Set up your encounters like you would visualize the menu at a restaurant. Just like a menu groups types of food and related dishes together, do the same for encounters, using a theme, environment, or circumstance as the guide for grouping encounters. Concentrate on role playing the encounter than on the numbers involved and use game rhythm as your pace on the when and where to have encounters. Action is more fun than scenery; don’t’ bore your players with a description of how dangerous, twisted or wonderful your latest something is, involve them in it to discover that fact firsthand. People and personalities are more interesting than any amount of landscape, dungeon scenery or beasts you can describe. Use that to your advantage to intrigue and entice players along a path of your creation while keeping them entertained with the idea that they conceived the choice to take that path.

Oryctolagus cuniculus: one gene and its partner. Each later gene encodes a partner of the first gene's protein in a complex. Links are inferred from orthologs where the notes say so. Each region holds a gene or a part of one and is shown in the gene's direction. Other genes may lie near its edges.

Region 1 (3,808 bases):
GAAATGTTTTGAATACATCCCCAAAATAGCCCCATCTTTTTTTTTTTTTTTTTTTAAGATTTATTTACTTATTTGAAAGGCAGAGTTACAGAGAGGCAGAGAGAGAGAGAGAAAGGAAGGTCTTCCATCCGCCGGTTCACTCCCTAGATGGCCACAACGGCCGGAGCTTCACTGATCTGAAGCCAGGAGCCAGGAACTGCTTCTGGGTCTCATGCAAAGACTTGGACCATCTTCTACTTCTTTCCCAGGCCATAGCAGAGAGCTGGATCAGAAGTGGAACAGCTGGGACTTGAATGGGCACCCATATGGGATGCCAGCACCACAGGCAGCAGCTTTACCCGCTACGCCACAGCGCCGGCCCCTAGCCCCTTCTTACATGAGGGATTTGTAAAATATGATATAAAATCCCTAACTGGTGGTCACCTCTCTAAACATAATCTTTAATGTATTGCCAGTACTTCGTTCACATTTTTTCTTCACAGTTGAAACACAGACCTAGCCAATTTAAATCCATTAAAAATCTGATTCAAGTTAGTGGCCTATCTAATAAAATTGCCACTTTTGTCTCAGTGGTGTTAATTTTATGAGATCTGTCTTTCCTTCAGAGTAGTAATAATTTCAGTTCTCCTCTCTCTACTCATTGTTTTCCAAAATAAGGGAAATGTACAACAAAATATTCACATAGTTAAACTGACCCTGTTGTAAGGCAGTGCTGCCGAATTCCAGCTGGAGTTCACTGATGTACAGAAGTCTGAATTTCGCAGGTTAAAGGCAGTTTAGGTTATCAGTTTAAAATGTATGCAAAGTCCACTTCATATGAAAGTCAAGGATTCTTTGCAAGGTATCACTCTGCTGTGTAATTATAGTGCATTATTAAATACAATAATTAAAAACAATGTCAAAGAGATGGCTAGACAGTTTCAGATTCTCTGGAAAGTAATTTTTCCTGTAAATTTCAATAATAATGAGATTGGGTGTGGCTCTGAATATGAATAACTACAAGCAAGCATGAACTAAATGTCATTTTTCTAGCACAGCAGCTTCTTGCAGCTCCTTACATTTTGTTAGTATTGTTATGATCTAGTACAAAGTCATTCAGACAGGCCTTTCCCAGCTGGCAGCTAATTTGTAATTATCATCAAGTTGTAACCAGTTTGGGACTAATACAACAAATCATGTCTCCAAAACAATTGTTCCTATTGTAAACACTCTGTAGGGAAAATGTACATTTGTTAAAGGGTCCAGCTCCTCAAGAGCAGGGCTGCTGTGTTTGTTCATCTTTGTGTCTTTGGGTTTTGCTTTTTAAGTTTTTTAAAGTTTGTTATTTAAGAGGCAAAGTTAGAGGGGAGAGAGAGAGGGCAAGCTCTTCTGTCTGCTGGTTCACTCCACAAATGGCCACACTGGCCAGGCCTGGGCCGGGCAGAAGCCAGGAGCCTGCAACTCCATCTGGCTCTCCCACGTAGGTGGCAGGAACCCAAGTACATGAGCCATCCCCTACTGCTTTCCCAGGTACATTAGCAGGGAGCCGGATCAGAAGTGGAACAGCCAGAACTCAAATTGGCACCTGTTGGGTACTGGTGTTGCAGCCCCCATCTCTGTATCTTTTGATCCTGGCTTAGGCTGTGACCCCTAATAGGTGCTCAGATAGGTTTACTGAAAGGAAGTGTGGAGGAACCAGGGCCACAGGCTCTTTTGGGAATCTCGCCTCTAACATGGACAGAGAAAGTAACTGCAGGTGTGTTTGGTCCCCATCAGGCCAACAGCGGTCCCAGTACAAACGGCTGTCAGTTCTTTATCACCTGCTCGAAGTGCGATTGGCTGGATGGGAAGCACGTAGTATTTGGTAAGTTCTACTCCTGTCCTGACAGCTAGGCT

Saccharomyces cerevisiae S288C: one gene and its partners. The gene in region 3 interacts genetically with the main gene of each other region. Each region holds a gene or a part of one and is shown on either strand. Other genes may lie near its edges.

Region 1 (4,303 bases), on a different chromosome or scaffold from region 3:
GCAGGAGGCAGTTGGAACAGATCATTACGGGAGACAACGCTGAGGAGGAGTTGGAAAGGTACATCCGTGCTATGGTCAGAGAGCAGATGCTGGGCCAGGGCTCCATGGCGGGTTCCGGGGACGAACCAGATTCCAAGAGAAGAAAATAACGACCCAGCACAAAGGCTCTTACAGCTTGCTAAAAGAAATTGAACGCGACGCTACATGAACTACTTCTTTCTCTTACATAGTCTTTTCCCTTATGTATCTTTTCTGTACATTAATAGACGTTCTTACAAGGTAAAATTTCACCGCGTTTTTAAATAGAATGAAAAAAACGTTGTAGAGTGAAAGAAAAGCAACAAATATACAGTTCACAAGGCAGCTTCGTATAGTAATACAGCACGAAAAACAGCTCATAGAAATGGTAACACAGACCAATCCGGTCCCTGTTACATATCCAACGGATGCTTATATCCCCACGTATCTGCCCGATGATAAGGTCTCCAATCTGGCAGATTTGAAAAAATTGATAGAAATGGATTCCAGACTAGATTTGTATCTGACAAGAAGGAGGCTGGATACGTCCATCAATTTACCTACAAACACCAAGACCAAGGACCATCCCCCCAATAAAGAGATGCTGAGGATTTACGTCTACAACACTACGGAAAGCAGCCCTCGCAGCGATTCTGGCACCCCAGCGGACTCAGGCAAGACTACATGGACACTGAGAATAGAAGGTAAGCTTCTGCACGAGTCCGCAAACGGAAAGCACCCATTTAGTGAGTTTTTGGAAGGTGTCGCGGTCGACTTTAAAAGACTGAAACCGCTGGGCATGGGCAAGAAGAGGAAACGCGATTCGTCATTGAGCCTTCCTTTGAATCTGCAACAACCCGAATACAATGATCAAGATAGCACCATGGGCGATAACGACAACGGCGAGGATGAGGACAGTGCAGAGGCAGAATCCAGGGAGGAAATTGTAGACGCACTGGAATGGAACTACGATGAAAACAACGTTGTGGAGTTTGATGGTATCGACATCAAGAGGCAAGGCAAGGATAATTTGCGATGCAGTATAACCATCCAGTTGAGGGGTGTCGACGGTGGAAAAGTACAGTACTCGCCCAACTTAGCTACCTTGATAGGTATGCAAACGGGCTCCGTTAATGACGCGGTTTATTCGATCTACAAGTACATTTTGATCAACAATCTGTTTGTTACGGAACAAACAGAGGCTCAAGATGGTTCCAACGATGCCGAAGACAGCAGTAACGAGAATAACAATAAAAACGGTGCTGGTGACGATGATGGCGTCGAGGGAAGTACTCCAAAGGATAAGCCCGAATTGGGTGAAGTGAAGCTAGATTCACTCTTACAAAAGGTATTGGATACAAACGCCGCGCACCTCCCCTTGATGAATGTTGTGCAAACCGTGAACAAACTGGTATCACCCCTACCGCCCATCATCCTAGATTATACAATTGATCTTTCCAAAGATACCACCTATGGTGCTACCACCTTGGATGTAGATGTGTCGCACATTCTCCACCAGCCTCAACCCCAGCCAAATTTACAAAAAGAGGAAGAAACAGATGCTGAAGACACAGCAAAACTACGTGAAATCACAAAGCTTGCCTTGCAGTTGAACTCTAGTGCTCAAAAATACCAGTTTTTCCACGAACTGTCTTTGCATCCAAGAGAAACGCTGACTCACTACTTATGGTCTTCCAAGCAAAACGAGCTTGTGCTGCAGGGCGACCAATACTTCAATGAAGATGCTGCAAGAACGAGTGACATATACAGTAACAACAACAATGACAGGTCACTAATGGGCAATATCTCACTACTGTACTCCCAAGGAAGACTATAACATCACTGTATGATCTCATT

Don’t give suggestions but woo players with concepts and ideas: form intelligent, intriguing plots and have them in action whether they players participate or not. This lends to build the background story of your world and adds realism by the bucketful. You can then use this as a tool to build diversity into encounters. Your antagonists may act according to this (known or unknown) plot line, acting intelligently some of the time and then foolishly another, at least from the players perspective. However, as a word of caution, don’t make too many diverse plot lines; it can frustrate your players. The easiest way to handle this is not telling your players everything. Also, don’t always tell them the truth or lies. Make them work to find out the details but only to a point. When you begin to sacrifice fun for detail, accuracy or realism, pull back some and rediscover that balance. Above all, remember, keep it simple but make it fun.